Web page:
Nashville, TN’s Nest seemed to die with a whimper sometime in 2015 having only released Hadal, their four and a half song debut, and a couple acoustic b-sides. But the truth is less dramatic: Its members merely renamed the band Body Origami and opted to mute the metallic jangle of their former sound. That said, their newest EP Thermal Blue sounds like the disembodied spirit of Nest—the same expansive sound and swelling, easing dynamics—despite this new identity.
The first side of Thermal Blue seems more spectral than the second, particularly “Garden Wave,” the record’s first track. Here, Kyle Merriman’s guitar resonates with the depth of a piano, warm and rich, especially with Evan Davis’s bass humming beneath it. Merriman and Davis’s vocals alternate as they haunt the song, with one voice tinnier than the other’s more tarnished timbre. They share a hushed tone on “Tangle Drift” as well, their syllables long and spare as the guitars quietly bubble beneath them. Immediately, Thermal Blue seems to express Body Origami’s quieter, more intricate, more intimate tone.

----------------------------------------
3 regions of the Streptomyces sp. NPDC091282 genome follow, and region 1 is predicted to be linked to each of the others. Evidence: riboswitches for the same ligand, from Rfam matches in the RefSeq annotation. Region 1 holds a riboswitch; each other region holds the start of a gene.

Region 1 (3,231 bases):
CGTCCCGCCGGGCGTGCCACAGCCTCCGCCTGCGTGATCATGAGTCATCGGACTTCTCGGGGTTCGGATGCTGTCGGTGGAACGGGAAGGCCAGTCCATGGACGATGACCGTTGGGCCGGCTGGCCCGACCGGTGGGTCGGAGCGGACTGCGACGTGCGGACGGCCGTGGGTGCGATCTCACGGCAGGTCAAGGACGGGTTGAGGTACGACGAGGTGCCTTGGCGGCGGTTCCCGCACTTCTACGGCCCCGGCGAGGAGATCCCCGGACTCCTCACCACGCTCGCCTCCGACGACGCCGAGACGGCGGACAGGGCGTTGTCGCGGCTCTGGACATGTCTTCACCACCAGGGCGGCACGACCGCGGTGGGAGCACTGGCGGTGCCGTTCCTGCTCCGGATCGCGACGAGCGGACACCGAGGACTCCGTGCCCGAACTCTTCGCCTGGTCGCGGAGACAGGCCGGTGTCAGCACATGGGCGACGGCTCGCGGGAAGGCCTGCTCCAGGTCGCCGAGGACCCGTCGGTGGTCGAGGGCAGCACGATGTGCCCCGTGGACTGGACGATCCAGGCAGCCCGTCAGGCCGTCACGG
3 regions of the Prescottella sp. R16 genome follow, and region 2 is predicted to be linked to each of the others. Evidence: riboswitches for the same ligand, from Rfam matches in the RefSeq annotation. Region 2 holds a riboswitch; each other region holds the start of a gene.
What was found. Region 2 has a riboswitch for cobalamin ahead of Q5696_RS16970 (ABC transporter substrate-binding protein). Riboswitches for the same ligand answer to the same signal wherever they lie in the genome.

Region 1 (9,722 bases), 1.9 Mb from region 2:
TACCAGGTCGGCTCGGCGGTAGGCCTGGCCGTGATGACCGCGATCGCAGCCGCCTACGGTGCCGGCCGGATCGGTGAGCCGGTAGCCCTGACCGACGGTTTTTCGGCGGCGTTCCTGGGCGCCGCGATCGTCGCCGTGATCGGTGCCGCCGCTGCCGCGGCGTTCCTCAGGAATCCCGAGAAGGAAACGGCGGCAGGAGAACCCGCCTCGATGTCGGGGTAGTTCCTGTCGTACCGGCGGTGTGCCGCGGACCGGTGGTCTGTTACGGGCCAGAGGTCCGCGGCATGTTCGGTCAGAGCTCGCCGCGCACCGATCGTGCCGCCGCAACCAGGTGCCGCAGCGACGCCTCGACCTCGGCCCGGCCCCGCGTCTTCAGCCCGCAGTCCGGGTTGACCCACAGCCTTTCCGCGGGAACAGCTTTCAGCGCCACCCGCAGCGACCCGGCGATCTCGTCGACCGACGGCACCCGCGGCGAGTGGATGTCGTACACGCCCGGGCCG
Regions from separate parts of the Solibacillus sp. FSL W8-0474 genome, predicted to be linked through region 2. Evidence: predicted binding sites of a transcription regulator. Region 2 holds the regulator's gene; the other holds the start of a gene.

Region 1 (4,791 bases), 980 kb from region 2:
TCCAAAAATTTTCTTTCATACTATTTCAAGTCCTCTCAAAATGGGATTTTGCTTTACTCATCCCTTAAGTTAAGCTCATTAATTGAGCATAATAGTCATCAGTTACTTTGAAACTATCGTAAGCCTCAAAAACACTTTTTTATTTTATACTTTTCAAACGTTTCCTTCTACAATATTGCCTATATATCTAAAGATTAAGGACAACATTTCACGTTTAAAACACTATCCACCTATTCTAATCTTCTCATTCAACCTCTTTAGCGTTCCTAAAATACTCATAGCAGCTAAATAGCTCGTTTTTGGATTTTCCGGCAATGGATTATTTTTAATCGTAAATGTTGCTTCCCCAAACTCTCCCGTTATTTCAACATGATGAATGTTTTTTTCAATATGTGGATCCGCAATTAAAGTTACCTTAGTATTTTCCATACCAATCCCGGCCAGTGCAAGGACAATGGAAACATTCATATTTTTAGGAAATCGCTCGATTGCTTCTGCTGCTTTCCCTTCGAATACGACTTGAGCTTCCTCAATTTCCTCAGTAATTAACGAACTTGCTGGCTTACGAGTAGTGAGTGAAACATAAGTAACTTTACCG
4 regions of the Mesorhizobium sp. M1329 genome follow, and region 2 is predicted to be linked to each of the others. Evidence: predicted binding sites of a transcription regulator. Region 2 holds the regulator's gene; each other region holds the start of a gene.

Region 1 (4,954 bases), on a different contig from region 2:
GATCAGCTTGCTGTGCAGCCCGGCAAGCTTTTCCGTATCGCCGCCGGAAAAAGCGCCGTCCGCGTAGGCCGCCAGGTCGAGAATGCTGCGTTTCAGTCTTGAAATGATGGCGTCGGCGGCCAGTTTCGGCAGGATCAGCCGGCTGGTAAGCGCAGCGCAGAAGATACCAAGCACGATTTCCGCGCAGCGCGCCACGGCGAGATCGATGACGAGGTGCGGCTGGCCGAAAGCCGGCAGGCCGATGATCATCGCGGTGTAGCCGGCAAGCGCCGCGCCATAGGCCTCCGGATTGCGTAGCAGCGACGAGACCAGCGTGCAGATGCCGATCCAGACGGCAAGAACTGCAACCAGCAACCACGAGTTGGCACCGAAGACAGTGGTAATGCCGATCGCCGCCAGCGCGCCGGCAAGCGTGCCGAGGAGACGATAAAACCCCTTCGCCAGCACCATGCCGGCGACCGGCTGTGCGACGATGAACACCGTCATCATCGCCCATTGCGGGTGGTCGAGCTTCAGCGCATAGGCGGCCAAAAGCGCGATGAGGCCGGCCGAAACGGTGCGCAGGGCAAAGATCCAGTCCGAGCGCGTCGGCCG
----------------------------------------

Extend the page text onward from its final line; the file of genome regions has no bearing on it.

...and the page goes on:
It’s the EP’s second side where Body Origami seems to channel its past life, if only subtly. At first, “Bright Hunger” snakes through the same sort of shadows cast on Hadal, its dark, disoriented tone intensified by Pete Wanca’s hesitant but calculated beat. But the song blooms more quietly and colorfully during the chorus than its trajectory might suggest with Merriman and Davis’s voices lean together in harmony as the melody drizzles around them. The song turns down a dirtier worm hole during the bridge; here, Merriman’s poetry (“The moss peels off / And blue fades in my green / The coffin's soft / No reason to leave / No reason to leave”) pushes toward dramatic and complex climax whose syncopated, blocky beat stirs the song into a soft frenzy, where guitars toll and whir and roar, where the airy vocals float in airy wisps above an otherwise cloudy corporeal landscape.
It’s only three songs long, but Thermal Blue is the sort of record that lingers. Certainly, these songs aren’t catchy in any conventional way, nor do they employ any silly pop sensibilities. Instead, their moody, delicate melodies reverberate in one’s memory long after they are gone, like a ghost that can’t find the light. And maybe that’s what Body Origami was going for when they quietly snuffed out Nest—to exorcize the more subtle, splendid spirit of their louder incarnation and give their band a new life.